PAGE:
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Re-Creating The Battle

The Battle for Stalingrad is widely acknowledged as the turning point of World War II, and "the prospect of filming the battle scenes with seven cameras, explosions and hundreds of extras was very scary," producer Schofield recalled. "We had a week in which to .put hundreds of young men, many who had never seen a gun, through very vigorous training. In all honesty we thought most of them wouldn't come back, but they did. They all wanted to be part of the film."

The extras were put through their paces by stunt coordinator Jim Dowdall, who had nothing but praise for his novice soldiers.

"Initially we were working with a very inexperienced crowd of young men who were not aware of the potentially dangerous aspects of re-creating such a battle with multi-camera setups and explosive devices. But they threw themselves into the mud and took hits when they were meant to. They were magnificent. The dash across Red Square was a mad roar, a real rush of adrenaline. I think we really captured the tragic craziness of the whole thing."

The tragedy was that, during the real battle, thousands of young men — many of them unarmed and poorly trained -- were ordered to throw themselves into suicidal attacks against German positions. If they faltered or tried to flee, they risked being shot by Russian security forces blocking their retreat.

An essential support to Dowdall was his crew of stuntmen who led the battle charge across the square. These included a troupe of stunt performers who present live stunt shows as part of the studio tour at the nearby Studio Babelsberg, where the production was based.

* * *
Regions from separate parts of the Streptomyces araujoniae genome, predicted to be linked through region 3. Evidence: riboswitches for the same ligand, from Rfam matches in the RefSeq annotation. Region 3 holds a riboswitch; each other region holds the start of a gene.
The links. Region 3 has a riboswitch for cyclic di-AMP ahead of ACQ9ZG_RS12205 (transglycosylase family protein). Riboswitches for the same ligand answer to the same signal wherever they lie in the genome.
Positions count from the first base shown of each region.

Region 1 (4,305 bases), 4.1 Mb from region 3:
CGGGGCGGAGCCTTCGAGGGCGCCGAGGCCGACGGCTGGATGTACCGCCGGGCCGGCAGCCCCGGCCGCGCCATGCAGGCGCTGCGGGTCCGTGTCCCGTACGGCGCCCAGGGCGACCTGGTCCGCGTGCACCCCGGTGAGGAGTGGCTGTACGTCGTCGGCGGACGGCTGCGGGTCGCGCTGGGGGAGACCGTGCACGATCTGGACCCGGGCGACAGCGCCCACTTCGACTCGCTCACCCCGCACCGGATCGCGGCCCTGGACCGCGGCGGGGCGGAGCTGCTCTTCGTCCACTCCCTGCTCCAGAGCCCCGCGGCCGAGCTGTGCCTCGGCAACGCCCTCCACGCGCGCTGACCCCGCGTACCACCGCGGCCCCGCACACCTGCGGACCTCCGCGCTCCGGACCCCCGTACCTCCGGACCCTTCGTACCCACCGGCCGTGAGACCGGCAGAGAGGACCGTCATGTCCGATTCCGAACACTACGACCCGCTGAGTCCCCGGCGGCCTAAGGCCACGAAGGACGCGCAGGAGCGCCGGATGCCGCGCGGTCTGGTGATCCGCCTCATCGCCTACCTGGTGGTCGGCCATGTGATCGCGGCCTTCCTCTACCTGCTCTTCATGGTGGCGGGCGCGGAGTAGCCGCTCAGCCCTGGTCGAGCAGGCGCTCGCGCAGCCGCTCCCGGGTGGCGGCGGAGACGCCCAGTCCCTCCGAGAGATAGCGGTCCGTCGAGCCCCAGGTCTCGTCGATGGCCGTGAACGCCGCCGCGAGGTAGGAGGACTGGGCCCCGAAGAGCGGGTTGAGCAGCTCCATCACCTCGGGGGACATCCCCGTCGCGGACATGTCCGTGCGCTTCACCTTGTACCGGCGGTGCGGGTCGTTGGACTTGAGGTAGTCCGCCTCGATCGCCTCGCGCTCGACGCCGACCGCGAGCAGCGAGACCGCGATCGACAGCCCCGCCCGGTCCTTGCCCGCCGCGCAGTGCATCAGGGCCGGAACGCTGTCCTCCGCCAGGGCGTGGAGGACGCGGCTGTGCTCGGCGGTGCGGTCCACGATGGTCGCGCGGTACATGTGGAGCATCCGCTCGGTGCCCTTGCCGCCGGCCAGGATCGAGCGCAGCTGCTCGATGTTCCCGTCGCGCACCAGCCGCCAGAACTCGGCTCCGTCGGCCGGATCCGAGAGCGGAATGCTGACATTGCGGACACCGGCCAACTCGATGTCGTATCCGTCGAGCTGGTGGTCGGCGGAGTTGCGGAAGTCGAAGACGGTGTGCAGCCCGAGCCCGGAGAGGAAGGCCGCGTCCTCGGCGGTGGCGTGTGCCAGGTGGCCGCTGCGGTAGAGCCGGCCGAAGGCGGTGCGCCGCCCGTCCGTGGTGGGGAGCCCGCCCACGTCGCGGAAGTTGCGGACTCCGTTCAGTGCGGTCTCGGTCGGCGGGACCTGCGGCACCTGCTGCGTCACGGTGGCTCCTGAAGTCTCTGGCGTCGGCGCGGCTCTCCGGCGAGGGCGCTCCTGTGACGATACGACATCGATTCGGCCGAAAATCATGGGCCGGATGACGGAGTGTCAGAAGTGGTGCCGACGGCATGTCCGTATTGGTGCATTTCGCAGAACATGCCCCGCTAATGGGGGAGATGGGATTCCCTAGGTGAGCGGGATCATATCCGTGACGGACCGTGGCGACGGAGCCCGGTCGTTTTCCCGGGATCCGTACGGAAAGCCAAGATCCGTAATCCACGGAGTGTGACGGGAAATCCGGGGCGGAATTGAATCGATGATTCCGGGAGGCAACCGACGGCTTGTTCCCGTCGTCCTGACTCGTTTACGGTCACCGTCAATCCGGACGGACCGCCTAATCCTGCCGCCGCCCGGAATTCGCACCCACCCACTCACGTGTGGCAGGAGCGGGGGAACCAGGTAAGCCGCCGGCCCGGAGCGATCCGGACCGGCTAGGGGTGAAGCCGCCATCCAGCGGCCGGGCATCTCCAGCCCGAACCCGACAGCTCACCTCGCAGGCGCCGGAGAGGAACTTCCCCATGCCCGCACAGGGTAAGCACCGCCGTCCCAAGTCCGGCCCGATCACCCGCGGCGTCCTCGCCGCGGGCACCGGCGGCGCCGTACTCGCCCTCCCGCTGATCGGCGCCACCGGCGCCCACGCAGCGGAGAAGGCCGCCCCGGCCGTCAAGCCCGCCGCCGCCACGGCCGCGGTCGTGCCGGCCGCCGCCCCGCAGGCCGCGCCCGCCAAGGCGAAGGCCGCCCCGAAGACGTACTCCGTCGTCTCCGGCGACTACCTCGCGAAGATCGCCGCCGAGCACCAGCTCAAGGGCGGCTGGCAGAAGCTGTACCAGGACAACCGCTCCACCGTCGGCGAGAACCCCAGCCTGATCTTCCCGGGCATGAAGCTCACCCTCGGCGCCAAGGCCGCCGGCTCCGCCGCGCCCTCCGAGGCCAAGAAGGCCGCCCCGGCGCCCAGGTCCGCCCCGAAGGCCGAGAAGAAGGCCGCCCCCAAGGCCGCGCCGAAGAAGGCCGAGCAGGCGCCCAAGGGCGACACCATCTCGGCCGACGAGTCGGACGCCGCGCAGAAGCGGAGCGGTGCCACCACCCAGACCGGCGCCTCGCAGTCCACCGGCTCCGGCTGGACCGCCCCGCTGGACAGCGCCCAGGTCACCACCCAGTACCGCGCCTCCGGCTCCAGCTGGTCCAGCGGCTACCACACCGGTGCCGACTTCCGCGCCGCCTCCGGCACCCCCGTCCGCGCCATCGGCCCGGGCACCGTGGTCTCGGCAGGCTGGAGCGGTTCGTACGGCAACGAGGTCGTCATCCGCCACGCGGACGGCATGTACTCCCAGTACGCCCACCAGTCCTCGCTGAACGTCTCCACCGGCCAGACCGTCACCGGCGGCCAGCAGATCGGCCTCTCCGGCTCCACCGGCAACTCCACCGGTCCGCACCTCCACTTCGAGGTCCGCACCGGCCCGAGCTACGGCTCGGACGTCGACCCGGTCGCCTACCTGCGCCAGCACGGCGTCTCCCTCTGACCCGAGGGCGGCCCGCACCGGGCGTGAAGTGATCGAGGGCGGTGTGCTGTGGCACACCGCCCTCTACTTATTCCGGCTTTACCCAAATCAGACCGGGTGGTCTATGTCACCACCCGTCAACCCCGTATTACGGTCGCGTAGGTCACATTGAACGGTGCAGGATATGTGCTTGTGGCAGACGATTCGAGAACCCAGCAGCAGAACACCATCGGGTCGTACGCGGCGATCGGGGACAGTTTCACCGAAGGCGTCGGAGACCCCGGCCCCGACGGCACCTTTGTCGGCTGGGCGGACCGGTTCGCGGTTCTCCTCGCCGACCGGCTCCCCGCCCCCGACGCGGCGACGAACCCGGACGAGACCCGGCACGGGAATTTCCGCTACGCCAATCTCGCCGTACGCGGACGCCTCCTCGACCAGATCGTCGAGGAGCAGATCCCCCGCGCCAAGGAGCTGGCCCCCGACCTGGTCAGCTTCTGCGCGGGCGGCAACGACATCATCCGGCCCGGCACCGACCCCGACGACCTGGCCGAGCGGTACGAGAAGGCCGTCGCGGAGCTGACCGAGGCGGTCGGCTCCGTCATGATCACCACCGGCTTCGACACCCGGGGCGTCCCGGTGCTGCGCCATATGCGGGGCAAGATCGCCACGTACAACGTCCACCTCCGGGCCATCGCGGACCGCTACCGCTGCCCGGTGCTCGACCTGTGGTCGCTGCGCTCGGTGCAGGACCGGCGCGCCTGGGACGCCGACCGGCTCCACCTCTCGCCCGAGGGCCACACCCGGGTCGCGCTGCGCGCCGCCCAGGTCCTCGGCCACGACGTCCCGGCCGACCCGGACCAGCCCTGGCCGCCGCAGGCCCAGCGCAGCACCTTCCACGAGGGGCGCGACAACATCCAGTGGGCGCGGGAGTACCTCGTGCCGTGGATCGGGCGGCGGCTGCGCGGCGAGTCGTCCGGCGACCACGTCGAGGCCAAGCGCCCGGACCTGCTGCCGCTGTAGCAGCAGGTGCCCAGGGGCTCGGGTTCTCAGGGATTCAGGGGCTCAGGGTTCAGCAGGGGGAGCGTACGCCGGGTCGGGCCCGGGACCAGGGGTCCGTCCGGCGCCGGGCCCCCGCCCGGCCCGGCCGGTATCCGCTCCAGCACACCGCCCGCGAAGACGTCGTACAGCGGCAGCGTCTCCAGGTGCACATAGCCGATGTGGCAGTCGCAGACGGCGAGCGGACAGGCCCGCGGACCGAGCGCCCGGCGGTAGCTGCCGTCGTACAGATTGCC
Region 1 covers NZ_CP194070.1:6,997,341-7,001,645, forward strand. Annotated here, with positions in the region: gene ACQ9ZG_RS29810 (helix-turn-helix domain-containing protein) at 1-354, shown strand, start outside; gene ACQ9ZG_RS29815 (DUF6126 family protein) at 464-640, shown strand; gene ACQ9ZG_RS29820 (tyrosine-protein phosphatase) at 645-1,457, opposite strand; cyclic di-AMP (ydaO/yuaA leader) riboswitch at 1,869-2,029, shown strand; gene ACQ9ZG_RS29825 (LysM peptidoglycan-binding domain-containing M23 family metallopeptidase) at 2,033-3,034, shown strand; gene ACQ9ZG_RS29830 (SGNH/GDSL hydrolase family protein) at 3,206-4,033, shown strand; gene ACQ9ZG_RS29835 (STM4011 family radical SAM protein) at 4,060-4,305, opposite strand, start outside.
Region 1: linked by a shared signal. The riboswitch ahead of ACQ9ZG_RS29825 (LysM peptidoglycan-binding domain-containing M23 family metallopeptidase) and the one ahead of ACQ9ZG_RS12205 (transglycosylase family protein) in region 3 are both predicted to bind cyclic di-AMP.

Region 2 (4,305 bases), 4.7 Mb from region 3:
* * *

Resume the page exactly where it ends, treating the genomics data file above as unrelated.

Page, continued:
Dowdall also trained the actors.

"All the main actors had to go through training in handling weaponry. They were trained in military fashion, starting with the basics, the loading and firing procedures until they became dexterous with their weapons. Jude Law was a fast learner, and Rachel Weisz was even faster. She was brilliant."

Aside from the human element, Dowdall had to contend with a high amount of hardware, which included German and Russian tanks.

"The two main German tanks we used were postwar Swiss army vehicles. They have very updated steering gear and brakes and are beautifully maneuverable, and that made such a difference to us in terms of safety. The hardware we used was very impressive, but it was quite frightening as well."

Another crucial aspect of the film was the costuming, which totaled 17,000 uniforms, all of which had to be specially made.

Costume designer Janty Yates says: "My main brief from Jean-Jacques was that the German and the Russian principal costumes must be different in concept. When you have a sea of brown and green in battle, it makes distinction difficult. Also as everybody had been in battle for months, their clothes had to reflect that, so a key part of the film was the 'breaking down' of the costumes.

"The main challenge has been the authenticity, making it look completely believable, making everything look as if it has been worn for years. For me it's always a bonus if it's a period piece, and this is such a fascinating period."

Principal photography began on location in Germany in November 1999 and was completed in April 2000 with final interior scenes filmed at Studio Babelsberg.


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